Positive & Negative Impact of the Internet on Education
The world of education has changed dramatically due to widespread easy access to the Internet. Providing a vast amount of information on every subject imaginable, the Internet today provides students of all ages with a valuable data resource that can help or even sometimes hinder a project or assignment.
Access to Information
Thanks to the wide availability of the Internet, access to information has become easier than ever before. With libraries, encyclopedias, archives and news agencies all making information available for free online, students can find information without having to dig through old documents at a library or at a remote location somewhere far away.
Thanks to the Internet, individuals can now obtain degrees online, all without ever having to set foot in a classroom setting. Perfect for people who may have difficultly attending traditional classes, such as third shift workers, students can find online classes offered by many well-respected colleges and universities at similar or equal prices to the traditional classroom setting. These classes usually must meet rigorous standards, just like regular classrooms, to ensure that students receive comparable learning experiences in both settings.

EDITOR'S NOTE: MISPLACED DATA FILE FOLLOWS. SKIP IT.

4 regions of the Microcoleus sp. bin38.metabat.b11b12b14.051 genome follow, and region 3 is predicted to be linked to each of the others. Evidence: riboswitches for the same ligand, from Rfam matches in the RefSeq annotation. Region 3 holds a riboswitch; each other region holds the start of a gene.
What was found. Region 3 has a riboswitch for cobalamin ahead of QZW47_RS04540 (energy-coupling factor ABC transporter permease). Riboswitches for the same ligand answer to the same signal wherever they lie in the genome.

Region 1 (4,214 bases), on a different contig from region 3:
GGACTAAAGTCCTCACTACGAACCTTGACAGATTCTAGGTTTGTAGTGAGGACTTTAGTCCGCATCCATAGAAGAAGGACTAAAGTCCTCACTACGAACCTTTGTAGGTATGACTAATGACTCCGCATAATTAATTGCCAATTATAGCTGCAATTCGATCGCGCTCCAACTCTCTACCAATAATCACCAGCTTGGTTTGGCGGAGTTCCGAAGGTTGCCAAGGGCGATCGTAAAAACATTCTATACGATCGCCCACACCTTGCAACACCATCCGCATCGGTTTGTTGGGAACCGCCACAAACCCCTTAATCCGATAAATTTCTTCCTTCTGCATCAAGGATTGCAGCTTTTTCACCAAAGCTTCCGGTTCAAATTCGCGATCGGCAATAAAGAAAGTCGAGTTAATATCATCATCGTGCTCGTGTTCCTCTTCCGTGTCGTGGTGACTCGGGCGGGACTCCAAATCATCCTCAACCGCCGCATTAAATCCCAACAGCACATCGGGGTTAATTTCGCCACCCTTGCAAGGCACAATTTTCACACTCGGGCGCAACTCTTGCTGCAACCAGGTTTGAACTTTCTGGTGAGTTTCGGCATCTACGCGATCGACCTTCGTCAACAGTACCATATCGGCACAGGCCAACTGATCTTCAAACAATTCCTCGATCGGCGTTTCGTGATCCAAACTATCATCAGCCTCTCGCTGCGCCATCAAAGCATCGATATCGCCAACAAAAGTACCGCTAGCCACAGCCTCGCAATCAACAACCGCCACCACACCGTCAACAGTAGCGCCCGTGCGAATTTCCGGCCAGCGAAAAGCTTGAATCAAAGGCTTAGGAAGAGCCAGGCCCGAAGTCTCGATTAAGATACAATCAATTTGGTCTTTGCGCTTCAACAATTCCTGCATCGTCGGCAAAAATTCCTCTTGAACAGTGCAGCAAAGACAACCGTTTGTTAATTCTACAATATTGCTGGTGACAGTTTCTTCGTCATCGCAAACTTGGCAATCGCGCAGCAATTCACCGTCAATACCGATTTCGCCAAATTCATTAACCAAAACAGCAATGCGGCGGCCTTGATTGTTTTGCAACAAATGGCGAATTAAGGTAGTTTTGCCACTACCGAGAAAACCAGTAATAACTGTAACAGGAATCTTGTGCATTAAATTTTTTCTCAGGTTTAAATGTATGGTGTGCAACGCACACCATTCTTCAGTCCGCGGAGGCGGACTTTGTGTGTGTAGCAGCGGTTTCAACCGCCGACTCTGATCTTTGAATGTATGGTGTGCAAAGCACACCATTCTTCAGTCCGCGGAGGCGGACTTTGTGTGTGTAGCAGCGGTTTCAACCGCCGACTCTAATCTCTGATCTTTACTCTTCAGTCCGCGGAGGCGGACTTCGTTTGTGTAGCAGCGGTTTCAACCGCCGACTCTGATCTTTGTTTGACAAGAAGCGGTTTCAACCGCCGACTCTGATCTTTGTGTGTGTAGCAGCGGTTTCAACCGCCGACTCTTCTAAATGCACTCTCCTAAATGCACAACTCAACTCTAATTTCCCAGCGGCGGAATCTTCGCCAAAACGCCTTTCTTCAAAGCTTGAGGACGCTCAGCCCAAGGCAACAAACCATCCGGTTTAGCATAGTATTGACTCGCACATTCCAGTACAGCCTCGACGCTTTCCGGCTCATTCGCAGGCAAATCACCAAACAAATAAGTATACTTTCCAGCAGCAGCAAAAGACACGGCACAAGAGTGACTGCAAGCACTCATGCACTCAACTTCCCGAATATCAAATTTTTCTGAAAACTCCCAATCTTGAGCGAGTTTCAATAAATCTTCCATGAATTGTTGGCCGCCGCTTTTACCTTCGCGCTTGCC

Unfortunately, the Internet has also opened up several new methods of cheating. Students can pay anonymous websites to write a term paper and can search through databases of free papers to download and turn in. Cheating has become a problem in many distance education courses as well, where students can search the Internet for answers for "Online Assessments" without having to learn the material.
The Internet and search engines in particular have changed the way many people remember things. The human brain, according to researchers at Columbia University, relies more and more on the Internet for memory. This results in our mind remembering less data and instead remembering where it can find that information. This means that the Internet causes us to memorize less total information and to forget what we know we can find online, which can become a negative thing in an educational environment.
References & Resources
- University of California at Berkeley; Conflicting Purposes of Education; Cathleen Kennedy; October 1998
- Miami University; Earning a Degree Through Distance Learning; B.L. Clark; May 2000
- University of West Georgia; Cheating in Online Student Assessment: Beyond Plagiarism; Neil Rowe
- Columbia University; Study Finds That Memory Works Differently in the Age of Google; July 2011